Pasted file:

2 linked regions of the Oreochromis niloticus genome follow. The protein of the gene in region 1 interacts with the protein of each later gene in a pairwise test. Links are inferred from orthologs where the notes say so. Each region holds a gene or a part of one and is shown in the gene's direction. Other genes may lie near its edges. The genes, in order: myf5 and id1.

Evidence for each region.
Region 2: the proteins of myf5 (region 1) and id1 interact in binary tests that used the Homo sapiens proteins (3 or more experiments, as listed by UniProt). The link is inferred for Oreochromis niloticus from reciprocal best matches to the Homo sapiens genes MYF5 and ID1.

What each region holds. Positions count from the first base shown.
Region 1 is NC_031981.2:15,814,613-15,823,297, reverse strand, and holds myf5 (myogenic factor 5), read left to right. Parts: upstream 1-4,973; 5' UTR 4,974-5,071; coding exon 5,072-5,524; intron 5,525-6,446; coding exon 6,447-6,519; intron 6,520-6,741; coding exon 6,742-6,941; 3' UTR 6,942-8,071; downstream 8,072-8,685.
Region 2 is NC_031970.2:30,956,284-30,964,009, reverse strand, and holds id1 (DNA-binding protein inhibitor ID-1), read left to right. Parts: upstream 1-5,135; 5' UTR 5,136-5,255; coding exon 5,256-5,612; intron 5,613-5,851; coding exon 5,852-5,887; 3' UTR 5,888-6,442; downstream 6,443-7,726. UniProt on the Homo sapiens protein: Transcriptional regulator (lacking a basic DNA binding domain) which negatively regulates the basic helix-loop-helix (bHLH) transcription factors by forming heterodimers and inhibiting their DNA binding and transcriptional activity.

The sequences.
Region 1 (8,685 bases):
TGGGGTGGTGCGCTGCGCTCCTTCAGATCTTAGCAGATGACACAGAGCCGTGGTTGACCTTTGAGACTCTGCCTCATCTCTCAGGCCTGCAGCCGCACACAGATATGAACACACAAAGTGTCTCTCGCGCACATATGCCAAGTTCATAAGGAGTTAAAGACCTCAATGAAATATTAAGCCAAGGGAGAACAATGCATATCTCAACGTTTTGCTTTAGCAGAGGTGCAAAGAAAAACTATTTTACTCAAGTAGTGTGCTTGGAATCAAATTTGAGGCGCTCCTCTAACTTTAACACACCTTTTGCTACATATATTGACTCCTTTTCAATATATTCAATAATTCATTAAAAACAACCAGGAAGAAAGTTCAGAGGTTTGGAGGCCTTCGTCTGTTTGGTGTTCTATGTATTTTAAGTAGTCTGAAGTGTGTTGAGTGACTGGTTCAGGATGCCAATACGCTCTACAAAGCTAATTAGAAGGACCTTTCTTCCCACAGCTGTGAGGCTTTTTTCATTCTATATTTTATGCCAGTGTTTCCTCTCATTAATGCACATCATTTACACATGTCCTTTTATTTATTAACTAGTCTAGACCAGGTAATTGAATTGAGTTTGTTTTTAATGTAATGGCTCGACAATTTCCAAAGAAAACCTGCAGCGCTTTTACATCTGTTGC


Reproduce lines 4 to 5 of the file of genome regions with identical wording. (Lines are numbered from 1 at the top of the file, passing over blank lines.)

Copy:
What each region holds. Positions count from the first base shown.
Region 1 is NC_031981.2:15,814,613-15,823,297, reverse strand, and holds myf5 (myogenic factor 5), read left to right. Parts: upstream 1-4,973; 5' UTR 4,974-5,071; coding exon 5,072-5,524; intron 5,525-6,446; coding exon 6,447-6,519; intron 6,520-6,741; coding exon 6,742-6,941; 3' UTR 6,942-8,071; downstream 8,072-8,685.